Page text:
Iggy Azalea has work, work, worked her way into the upper echelons of pop rap, so here’s a rundown of her 10 greatest hits to remind you, if nothing else, why we put up with her.
Iggy Azalea has caught flak for coming across as white privilege incarnate – her debut mixtape’s title, ‘Ignorant Art’, seemed amusingly perceptive to haters. Iggy was mimicking Atlanta accents, sending questionable Tweets and using black twerkers as props before radical cultural insensitivity was in fashion, and ‘Pu$$y’, taken from ‘Ignorant Art’, is the crux of her problematic pop allure. In a good way? You decide.
This ice-cold kiss-off to a heartless ex skitters uncertainly from “don’t give a fuck” to “could try this shit again”, but you can’t help feeling for Azalea. “You fucked her on my birthday and that’s what really hurt the most,” she spits at one point, which sounds like a fair quibble, really.
8 ‘Don’t Need Y’all’
Sure, it’s so Drake it’s running through the 6 clutching a bottle of Patron while its mum laughs at its love life, but ‘Don’t Need Y’all’ is a welcome moment of reflection on ‘The New Classic’, gifted with a mellow beat that sounds like heaven’s own bath music.
‘Goddess’ is typical self-hagiography from Azalea, its “Bow down to a Goddess” mantra sounding like a less charismatic Kanye. But its eerily chiming, Eastern-backalley vibes complement the verse-raps like a charm, and the chorus is genuinely epic. We’re less “bowing down” than “doffing caps”, but it’s something.
6 ‘Yo El Ray’
Azalea nabbed Diplo, appropriator-extraordinaire, for her ‘Trapgold’ mixtape. ‘Yo El Ray’ doesn’t let you forget it: “It’s pronounced ‘Iggy’, bitch, and he is Diplo,” goes the hook. Thankfully, her boasts here are earned, the song’s insistent, syncopated beat shuffling under a berserker flow that destroys any scepticism about the shaky wordplay.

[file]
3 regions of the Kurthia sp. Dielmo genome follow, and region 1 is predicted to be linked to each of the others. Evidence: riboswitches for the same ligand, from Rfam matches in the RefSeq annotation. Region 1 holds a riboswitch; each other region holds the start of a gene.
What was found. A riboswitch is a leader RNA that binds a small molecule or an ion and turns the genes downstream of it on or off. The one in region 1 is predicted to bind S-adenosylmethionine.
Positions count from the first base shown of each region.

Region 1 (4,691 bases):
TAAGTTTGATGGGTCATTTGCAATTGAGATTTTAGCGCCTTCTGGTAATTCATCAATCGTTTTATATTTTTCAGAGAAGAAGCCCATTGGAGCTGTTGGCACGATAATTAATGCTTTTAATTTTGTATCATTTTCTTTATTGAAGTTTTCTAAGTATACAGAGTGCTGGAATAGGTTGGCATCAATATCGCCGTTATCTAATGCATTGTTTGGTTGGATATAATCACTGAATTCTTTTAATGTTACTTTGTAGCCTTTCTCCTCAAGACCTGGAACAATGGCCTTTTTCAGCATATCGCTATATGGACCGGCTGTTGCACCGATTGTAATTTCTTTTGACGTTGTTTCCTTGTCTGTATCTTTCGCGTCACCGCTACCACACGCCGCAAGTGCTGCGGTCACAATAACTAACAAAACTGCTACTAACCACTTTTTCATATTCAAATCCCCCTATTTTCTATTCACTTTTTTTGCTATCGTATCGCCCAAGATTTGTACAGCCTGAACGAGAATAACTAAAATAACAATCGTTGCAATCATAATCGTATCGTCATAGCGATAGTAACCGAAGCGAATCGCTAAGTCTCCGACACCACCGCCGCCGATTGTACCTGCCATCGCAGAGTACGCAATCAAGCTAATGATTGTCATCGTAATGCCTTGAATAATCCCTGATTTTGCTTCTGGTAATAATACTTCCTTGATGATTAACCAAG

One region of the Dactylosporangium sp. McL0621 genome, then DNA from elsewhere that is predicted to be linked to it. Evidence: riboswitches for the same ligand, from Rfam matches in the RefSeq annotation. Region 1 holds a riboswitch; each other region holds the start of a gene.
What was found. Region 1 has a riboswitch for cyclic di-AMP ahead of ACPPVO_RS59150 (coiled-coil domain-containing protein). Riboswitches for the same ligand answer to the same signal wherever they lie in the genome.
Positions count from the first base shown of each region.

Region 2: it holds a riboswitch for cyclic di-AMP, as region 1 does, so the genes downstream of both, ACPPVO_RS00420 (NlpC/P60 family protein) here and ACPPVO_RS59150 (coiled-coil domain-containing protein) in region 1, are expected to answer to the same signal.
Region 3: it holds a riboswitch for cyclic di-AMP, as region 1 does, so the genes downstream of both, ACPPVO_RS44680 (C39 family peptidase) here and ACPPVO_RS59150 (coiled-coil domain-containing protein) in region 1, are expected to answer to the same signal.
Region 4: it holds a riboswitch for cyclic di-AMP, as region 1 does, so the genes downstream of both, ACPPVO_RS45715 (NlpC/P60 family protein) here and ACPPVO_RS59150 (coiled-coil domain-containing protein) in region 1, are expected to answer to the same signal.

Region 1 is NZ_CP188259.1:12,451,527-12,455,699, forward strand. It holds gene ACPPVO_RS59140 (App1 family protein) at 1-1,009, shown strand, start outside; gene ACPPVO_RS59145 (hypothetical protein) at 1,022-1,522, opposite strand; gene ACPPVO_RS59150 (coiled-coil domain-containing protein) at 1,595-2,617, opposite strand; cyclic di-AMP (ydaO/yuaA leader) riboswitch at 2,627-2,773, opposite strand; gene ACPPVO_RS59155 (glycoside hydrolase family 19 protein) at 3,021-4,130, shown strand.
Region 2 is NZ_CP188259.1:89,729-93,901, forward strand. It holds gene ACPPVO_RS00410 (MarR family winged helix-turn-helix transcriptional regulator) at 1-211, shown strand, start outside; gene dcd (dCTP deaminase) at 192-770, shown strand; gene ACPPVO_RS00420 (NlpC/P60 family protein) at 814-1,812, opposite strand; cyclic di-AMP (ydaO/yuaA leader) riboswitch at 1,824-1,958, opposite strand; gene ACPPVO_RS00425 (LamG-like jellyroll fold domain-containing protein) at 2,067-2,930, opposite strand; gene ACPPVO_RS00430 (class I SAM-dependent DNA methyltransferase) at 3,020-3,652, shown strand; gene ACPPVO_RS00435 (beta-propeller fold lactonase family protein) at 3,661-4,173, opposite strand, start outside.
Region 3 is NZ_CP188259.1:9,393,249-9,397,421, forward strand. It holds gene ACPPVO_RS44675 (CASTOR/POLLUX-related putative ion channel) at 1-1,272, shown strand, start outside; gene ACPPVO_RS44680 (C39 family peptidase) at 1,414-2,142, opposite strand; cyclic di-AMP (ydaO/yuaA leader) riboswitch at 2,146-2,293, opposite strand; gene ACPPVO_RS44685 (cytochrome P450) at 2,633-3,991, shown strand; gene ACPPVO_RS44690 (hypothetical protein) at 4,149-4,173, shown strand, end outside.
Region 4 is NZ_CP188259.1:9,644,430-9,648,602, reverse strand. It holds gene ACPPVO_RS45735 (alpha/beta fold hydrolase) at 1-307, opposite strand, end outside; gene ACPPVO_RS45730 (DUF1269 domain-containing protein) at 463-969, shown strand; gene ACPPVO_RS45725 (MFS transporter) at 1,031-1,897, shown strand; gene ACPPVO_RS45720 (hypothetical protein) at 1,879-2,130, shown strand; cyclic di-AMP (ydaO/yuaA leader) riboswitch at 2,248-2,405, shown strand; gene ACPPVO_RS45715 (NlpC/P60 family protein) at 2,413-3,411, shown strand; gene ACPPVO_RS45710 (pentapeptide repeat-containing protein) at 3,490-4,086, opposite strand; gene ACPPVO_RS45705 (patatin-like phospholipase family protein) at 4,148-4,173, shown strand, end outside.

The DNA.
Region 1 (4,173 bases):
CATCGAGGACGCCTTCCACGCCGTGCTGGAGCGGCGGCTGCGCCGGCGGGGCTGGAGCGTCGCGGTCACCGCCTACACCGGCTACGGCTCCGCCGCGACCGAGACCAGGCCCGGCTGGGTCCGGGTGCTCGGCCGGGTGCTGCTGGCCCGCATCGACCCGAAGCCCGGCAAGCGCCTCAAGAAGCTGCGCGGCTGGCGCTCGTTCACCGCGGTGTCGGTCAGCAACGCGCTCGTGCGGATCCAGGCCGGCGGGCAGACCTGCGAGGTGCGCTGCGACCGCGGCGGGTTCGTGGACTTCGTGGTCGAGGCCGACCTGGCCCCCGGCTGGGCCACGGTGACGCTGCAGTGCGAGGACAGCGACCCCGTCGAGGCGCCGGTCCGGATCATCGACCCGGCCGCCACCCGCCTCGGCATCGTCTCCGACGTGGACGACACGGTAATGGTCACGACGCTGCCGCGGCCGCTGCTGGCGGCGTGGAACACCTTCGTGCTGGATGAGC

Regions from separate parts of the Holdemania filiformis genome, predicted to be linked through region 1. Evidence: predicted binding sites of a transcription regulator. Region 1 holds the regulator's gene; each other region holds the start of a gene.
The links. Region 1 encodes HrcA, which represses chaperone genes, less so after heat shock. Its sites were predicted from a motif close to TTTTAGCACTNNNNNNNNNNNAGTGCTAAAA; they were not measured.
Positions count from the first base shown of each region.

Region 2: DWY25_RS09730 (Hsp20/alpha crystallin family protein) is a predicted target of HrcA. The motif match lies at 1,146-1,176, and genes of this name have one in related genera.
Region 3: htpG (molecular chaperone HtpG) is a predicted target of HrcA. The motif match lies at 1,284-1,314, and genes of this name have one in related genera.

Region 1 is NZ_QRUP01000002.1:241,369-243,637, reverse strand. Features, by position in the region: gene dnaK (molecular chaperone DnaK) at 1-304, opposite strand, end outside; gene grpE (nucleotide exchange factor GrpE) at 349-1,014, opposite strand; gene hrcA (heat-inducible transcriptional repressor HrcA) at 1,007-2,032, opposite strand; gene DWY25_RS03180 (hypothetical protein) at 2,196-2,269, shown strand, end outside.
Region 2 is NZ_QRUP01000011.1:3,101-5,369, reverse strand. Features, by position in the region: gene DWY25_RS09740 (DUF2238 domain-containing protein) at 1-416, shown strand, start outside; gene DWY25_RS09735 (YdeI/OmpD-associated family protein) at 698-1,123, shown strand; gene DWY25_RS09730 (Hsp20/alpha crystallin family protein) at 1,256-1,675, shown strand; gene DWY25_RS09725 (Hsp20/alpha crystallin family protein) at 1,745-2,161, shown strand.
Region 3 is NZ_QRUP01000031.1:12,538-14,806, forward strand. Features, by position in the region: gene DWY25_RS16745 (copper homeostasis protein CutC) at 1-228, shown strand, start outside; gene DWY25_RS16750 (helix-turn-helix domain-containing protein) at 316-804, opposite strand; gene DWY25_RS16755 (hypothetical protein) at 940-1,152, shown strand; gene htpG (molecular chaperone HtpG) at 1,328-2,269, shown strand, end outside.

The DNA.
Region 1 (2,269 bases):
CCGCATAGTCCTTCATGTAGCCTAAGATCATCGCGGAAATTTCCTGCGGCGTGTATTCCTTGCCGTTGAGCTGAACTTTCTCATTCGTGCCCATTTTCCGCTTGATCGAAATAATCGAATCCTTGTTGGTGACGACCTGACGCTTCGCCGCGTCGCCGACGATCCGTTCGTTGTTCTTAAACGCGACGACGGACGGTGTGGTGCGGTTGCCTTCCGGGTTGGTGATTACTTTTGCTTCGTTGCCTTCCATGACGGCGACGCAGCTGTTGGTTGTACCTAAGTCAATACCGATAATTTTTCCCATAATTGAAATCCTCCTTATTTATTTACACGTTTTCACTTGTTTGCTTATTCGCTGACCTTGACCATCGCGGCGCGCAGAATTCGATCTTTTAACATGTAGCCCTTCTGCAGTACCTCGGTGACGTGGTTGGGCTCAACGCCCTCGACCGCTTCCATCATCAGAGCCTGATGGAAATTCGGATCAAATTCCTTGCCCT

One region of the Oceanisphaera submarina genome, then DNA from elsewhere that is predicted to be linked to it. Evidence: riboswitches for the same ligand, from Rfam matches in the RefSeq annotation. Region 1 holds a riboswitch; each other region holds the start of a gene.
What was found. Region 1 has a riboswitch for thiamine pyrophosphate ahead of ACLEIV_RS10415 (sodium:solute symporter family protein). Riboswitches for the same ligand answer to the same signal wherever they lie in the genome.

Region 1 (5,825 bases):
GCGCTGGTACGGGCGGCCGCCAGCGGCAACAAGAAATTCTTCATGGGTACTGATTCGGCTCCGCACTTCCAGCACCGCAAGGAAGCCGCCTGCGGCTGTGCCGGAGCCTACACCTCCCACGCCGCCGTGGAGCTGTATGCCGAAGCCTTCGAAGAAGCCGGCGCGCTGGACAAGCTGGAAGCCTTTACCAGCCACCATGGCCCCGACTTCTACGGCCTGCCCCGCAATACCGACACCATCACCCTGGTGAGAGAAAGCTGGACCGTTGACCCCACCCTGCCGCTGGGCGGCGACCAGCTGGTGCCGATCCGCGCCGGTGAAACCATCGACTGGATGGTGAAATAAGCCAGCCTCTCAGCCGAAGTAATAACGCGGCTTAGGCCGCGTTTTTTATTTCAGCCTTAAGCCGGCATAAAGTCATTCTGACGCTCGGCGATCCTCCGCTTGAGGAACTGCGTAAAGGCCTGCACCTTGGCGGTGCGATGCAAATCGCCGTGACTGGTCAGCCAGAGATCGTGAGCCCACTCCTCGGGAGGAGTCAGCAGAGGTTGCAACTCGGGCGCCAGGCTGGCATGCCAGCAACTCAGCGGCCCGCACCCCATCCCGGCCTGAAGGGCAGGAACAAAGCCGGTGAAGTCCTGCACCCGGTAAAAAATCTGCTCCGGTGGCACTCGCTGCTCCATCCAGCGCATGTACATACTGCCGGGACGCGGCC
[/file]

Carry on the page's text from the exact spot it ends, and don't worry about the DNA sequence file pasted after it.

This Sleigh Bells-sampling number might’ve endeared Azalea to the hipsters of the world, if she hadn’t spent the rest of her career doing all in her power to alienate them. Nonetheless, the song stands up as a certifiable banger, a perfect soundtrack for the kind of down-dirty club basements that leave your shoes covered in mysterious liquid.
4 ‘Trouble’ feat. Jennifer Hudson
This perky takedown of a tattooed troublemaker hits the sweet spot between craven soul-pop crossover and wind-the-windows-down anthem. The unfussy beat gets into your head, and Jennifer Hudson’s impassioned chorus ensures it sticks.
The intro to ‘Work’ sets an unpromising scene: its “tryin’ to let you know what I’ve been through” voiceover seems to herald a misguided feel-my-pain anthem. But from the opening verse, it proves alarmingly on-point: “Two feet in the red dirt, school skirt, sugar cane, back lanes,” she raps of her Australia youth, before toppling into hyperspeed over interstellar trap beats that border on cosmic bliss.
2 ‘1 800 Bone’
Consigned to the ‘TrapGold’ mixtape, ‘1 800 Bone’ is all the more impressive for its hidden-weapon status. The low-key track doesn’t fully take off till the 1m40 mark, when, out of nowhere, Azalea rolls into the firiest verse of her career over a subverted, through-the-floorboards party beat.
1 ‘Fancy’ feat. Charli XCX
Despite her malfunctioning moral compass, Azalea has rocketed through the airways and become one of the biggest rap stars on the planet. Listening to a song like ‘Fancy’, you sort of get it. Anchored by a brilliantly vacuous chorus from Charli XCX, the track ricochets from verse to verse with infectious bravado, swaggering from LA to Tokyo in one culture-crossing step. To quote Charli in the chorus, “Keep on turning it up”.